1 – Bring your own water: HK firm develops soluble skin care tablets that pack a punch with prebiotic ingredients
Upcoming beauty brand MONO Skincare has developed a range of microbiome-friendly skin care tablets that are activated by dissolving them in room-temperature water.
The brand is currently in its pre-launch stage and offers seven products, including a facial serum and moisturiser, as well as a deodorant.
The minimalist brand focuses on the skin microbiome preserving skin biodiversity. The formulations contain prebiotics to support the skin microbiota, such as preBIULIN AGA.
The company claims that this ingredient hydrates 50% faster, 20% more intensively and 70% longer compared to hyaluronic acid.
2 – Transformative purpose: Cosmetics an ‘incredible platform’ to help First Nations communities thrive
The cosmetics industry has the resources and potential to prevent the loss of First Nations culture and knowledge that will ultimately benefit the environment, says one supplier that works closely with these communities.
Native Extracts is an Australian ingredient supplier that claims to have the largest library of native botanical extracts.
In the past few years, the company has observed a huge demand for Australian-made cosmetic products, or A-beauty.
The firm believes that the demand for A-beauty will continue on an upward trajectory on the back of clean beauty and increasing interest in native extracts.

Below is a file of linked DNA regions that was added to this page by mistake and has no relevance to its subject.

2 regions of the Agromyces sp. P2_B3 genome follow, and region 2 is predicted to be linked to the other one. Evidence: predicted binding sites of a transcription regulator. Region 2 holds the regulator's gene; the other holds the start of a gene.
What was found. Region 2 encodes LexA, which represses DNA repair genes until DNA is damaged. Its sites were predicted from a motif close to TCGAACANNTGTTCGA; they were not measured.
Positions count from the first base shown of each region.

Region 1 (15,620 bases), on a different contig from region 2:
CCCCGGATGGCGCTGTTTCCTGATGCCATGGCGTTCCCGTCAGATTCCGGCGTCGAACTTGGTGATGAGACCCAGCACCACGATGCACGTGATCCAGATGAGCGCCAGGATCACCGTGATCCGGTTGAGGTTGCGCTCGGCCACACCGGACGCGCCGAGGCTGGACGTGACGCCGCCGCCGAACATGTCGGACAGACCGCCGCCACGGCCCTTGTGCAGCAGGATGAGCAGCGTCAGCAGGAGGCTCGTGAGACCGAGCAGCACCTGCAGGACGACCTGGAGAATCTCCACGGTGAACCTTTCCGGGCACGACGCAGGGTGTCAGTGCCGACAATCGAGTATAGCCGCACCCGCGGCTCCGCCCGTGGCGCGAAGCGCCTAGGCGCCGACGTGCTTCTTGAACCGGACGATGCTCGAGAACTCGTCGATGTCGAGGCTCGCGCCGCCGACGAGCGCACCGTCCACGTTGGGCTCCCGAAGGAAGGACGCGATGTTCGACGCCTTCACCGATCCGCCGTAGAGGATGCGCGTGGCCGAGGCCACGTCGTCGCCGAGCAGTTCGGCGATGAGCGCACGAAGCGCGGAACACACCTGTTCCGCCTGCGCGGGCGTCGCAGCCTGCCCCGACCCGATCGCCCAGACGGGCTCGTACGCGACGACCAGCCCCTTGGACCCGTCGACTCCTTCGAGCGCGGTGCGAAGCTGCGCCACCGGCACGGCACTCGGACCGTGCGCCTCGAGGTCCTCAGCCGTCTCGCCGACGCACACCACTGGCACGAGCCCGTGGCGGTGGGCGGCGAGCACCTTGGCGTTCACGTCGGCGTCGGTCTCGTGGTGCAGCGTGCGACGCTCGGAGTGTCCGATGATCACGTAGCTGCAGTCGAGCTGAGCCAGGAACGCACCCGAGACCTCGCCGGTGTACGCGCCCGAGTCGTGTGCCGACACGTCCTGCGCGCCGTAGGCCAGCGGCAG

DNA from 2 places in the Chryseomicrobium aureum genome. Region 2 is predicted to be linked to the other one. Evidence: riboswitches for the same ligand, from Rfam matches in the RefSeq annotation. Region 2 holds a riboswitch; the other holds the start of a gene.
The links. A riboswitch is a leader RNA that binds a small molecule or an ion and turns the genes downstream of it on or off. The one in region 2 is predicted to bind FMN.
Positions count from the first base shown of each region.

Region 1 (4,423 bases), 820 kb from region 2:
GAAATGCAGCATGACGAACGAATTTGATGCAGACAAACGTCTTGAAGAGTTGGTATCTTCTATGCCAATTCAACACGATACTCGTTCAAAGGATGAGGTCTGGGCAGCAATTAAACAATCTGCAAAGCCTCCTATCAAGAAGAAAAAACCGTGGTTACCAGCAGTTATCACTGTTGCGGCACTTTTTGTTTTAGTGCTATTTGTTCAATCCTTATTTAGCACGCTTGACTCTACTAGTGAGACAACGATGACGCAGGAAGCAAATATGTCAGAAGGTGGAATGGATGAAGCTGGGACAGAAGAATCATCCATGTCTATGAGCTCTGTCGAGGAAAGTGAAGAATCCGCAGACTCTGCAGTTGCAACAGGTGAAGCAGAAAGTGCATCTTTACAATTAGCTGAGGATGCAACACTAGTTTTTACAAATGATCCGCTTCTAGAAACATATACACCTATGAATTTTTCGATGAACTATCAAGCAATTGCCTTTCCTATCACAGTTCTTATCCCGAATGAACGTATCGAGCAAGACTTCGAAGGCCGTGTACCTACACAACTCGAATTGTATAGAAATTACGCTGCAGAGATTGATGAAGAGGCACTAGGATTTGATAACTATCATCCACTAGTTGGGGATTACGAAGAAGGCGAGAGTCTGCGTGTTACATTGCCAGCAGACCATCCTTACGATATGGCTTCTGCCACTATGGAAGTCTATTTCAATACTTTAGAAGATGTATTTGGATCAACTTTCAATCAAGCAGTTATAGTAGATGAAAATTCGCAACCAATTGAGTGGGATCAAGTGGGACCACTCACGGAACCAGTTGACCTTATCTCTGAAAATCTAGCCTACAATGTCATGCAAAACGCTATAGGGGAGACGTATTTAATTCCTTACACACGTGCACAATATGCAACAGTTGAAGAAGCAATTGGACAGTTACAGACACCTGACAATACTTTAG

3 – Blue is the new green: How APAC beauty firms are riding the wave towards marine protection
From ethically sourced marine ingredients to waterless formulations, cosmetic companies in Asia Pacific are turning their attention towards marine protection on the latest step on their journey towards sustainability.
While green beauty focuses on environmental protection, blue beauty stems from the need to address and correct the ways the industry’s products harm our oceans.
“From ingredient sourcing to responsible packaging, industry leaders that were previously seen as ‘green’ are now making a concerted effort to become ‘blue’. It’s certainly resonating with the sustainability and ethical expectations of consumers. With the oceans covering more than 70% of the Earth’s surface, it comes as no surprise that future leaders are advocating their protection,” explained Krutika Sen, business affairs manager of Australian biotech firm Marinova.
She said that the trend, while a global one, is spreading quickly in the APAC region, evidenced by more research into the potential of marine-derived ingredients.
4– ‘A big step’: The Body Shop believes reuse and refill habit will ‘definitely’ become mainstream in Singapore
The Body Shop has begun rolling out in-store refill services in Singapore where it believes the reuse and refill habit will become mainstream among beauty consumers.
The Natura-owned company has started to introduce its new in-store refill system en masse across 500 stores globally this year and plans to extend it to 300 stores in 2022.
This is the first phase of a five-year plan to expand the refill program across the globe.
In Singapore, the firm will begin its refill services at two stores in the coming months, starting at ION Orchard and Plaza Singapura Activist Workshop stores in July and August respectively.
5 – Knowledge sharing: Shiseido the first cosmetic company to join sustainable tech sharing platform WIPO GREEN
Shiseido has become the first cosmetics company to join the WIPO GREEN technology platform, which is operated by the World Intellectual Property Organisation to share sustainability solutions.
The Japanese cosmetics company recently released its second global report on its sustainability progress after laying out its medium-to-long-term targets in its first report last year.
Among its updates, the beauty giant acknowledged that it had begun licensing its environmental technologies through WIPO GREEN.
Established in 2013, WIPO GREEN is an international technology exchange platform established by the World Intellectual Property Organization (WIPO).